18 of 22 people found the following review helpful
on February 29, 2000
The film is effective as an introduction into the realm of multiple personality disorder, but that's as far as it goes. Joanne Woodward is functional in the role, but I agree that it is in no way an Oscar performance. I have also witnessed multiple personality change under clinical conditions, and the person does not change in any dramatic fashion (like the lowering of the head). It's an imperceptible change at first. I read that Joanne Woodward studied film of Eve White's real life counterpart going through the change. She said there was no obvious physical punctuation whenever the other peronalities came out, and that she wanted to play it that way. According to the article, the studio wanted the lowering of the head, etc. so that the audience wouldn't become confused whenever a change occured. No faith in the public. David Wayne is superb in his role, and I feel he is underrated in the part. I've known people like his character, and he was right on the mark with his performance. His role is easy to get lost in the overall dramatic screenplay. It's a brave film that enters relative virgin territory. It held my interest.
5 of 5 people found the following review helpful
on November 27, 2005
I find this film a classic gem. It stars Lee J. Cobb (psychiatrist), Joanne Woodward (Eve White, Eve Black, and Jane), and David Wayne (Eve White's Husband) in some of their finest work. Joanne deserves best-actress Oscar 1957 for this performance.
David Wayne gave a strong performance as the long-suffering husband. He reminds me of my father, a retired career sergeant. Today, and only in the United States, men are almost totally opposite this character, and much less (he's been beaten beyond recognition by political correctness).
This movie is remarkable in its treatment of a true story of a woman named Eve White, traumatized as a child, who split into two alternate personalities named Eve Black and later Jane. Thus, we have Eve White, Eve Black, and Jane, respectively: a bland, docile girl; a party girl; and a normal girl (or rather a balance of the former two). But, it turns out, it was really the personality Jane, who was the real Eve White/Eve Black.
Through the care and expertise (particularly hypnosis) of the doctor (Lee Cobb), the psychotic trio resolved the maddening issue of whose body it is when Jane "remembered" the childhood that neither Eve White nor Eve Black could. It was Jane, as the child Eve, being forced to kiss the dead maternal grandmother that precipitated all this evil. Eve White attempted sublimation with each new personality; it just only got worse.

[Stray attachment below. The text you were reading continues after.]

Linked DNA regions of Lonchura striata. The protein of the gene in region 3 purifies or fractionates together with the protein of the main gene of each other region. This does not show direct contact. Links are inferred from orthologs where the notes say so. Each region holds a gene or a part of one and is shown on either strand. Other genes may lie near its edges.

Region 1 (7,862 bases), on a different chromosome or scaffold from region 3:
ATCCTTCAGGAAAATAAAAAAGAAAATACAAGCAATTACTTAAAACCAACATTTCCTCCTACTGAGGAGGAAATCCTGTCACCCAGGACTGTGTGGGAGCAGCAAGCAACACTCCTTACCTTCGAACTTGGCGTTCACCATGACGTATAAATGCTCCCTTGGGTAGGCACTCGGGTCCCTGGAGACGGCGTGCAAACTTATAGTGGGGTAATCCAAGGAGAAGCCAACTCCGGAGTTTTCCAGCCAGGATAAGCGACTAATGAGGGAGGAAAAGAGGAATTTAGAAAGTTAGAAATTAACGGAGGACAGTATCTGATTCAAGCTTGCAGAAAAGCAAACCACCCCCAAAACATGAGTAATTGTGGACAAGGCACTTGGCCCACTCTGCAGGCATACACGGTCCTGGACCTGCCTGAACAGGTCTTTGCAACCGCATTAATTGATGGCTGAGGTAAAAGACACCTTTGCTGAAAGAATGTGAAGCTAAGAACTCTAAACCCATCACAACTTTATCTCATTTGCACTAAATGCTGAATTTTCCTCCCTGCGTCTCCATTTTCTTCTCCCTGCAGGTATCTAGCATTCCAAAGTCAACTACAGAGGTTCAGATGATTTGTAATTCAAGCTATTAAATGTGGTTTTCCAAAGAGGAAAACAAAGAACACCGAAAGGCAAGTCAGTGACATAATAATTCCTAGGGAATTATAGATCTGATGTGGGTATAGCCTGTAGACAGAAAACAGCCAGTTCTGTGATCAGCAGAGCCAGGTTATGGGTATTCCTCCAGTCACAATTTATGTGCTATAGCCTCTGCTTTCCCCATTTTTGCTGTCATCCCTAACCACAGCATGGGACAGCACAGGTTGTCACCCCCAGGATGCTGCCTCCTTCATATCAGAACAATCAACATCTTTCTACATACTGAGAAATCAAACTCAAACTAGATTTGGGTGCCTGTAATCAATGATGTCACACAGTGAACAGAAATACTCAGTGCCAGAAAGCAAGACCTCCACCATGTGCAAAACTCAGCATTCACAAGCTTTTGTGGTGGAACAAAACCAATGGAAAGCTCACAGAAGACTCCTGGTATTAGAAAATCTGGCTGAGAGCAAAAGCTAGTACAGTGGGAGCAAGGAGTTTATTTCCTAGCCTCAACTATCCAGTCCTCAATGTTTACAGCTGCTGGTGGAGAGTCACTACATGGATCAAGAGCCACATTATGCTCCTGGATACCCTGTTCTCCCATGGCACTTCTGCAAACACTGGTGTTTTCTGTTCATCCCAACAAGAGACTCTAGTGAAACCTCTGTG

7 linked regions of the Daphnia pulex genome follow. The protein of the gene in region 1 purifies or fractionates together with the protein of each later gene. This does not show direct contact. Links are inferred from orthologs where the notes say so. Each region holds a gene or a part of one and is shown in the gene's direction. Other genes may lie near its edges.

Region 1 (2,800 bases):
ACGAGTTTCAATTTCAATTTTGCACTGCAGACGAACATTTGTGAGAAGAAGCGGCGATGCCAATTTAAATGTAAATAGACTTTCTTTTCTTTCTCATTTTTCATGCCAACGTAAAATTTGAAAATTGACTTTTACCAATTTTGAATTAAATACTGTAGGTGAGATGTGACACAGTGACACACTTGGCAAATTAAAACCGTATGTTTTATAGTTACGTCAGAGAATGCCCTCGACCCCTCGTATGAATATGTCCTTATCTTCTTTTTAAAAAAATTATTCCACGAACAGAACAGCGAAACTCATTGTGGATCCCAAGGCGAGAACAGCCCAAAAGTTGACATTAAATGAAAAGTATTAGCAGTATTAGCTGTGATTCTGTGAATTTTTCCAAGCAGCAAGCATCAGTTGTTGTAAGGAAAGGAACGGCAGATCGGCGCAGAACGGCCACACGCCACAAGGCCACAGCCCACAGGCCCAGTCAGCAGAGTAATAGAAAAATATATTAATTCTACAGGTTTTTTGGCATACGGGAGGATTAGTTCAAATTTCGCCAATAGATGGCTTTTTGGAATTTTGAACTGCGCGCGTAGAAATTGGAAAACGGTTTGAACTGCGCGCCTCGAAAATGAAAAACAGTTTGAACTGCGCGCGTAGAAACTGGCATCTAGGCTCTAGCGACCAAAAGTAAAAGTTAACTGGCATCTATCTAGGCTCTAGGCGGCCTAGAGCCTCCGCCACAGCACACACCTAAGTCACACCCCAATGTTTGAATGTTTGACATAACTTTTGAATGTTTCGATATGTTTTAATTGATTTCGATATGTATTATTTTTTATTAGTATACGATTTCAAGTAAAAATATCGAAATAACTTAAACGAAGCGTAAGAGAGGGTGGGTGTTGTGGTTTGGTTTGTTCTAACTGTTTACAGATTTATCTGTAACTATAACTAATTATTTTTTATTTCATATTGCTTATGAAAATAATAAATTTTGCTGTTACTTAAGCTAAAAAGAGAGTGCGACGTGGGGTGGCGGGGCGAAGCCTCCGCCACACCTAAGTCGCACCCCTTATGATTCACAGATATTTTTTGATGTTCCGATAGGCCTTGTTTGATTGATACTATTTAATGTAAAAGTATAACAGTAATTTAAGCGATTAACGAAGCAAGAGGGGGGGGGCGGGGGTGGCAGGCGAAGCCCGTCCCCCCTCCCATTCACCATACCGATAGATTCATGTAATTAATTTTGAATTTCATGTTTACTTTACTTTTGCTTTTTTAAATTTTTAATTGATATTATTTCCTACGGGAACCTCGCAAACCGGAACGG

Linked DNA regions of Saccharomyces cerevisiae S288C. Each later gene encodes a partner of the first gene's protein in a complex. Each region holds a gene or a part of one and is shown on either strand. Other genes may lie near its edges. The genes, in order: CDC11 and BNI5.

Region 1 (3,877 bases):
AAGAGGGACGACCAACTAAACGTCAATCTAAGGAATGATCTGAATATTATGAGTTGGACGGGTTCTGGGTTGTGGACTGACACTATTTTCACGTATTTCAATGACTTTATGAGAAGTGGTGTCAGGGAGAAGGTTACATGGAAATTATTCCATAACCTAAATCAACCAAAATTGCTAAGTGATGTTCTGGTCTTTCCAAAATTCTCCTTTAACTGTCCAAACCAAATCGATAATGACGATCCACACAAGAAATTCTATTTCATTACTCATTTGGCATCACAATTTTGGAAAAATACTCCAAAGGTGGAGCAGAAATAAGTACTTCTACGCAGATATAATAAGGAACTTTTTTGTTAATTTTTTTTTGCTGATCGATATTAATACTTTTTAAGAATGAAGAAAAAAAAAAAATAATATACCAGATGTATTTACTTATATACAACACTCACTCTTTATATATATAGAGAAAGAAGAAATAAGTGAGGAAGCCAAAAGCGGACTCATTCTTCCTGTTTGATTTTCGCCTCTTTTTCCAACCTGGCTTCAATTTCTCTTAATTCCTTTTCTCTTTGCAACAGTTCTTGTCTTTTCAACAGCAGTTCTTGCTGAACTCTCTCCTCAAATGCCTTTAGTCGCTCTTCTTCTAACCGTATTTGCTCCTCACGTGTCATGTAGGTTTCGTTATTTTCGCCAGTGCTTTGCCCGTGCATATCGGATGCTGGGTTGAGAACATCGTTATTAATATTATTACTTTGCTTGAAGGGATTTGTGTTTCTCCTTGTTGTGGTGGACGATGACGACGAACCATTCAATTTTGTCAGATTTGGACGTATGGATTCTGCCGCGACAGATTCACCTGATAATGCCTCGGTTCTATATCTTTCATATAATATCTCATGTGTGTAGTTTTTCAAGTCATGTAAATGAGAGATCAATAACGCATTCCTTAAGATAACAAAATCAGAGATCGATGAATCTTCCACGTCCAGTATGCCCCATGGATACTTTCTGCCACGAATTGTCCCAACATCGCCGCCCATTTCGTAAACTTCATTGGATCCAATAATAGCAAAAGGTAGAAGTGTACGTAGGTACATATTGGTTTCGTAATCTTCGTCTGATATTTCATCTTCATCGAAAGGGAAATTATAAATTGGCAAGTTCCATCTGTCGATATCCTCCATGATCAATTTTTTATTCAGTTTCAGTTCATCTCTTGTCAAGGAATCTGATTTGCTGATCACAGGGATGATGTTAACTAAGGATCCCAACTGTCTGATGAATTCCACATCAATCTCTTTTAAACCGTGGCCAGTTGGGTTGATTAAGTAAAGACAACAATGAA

Simply put, Jane (Eve's real ego) was the one who suffered the pivotal trauma. Then the real ego buried itself first under Eve Black, then under Jane. Haply, Jane, the real ego, outlived them all.
A must see for film aficionados. Although, this is a verified true story, it is also "fictionalized" by Hollywood to reach the masses. As a clinical study, it would not have gotten made. But as roman a clef, it won a best-actress Oscar, and brought mental illness and women's issues to the light. If you are skeptical, watch the DVD commentary, it'll fill in gaps in credibility.
5 of 5 people found the following review helpful
on November 3, 2004
I just wanted to clear one thing up. An earlier review was titled something like "Groundbreaking Hollywood treatment of schizophrenia". I'm sorry if I quoted that incorrectly. However, this movie is about multiple personalities, not schizophrenia. They are two entirely different mental illnesses and should not be confused. This show is about a woman with mulitple personalities. Wonderful acting and a very engrossing movie!
7 of 8 people found the following review helpful
on November 3, 2002
This compelling drama centers around superb performances by Joanne Woodward and Lee J. Cobb. The unusual nature of the story is introduced and explained by (a very young!) Alistair Cooke, and that setting prepares viewers for what is to come. Because this presentation is art, not news reporting, the film may not always be exactly true to the "real story." Fine art takes purposeful liberties with reality, and this film is certainly a fine example of cinema art. Engrossing, entertaining, and enlightening! Highly recommended.
3 of 3 people found the following review helpful
This is one of the finest movies of Joanne Woodward in which she performs the role of a housewife torn between three contrasting personalities; Eve White, Eve Black and Jane. This is a real life story about multiple personality disorder suffered by Chris Costner Sizemore of South Carolina, and diagnosed by Drs. Corbett H. Thigpen, and Hervey M. Cleckley. This story was brilliantly adapted for the screen by the work of Nunnally Johnson, who also wrote for such classics as: How to Marry a Millionaire, Mr. Hobbs Takes a Vacation, and We're not Married.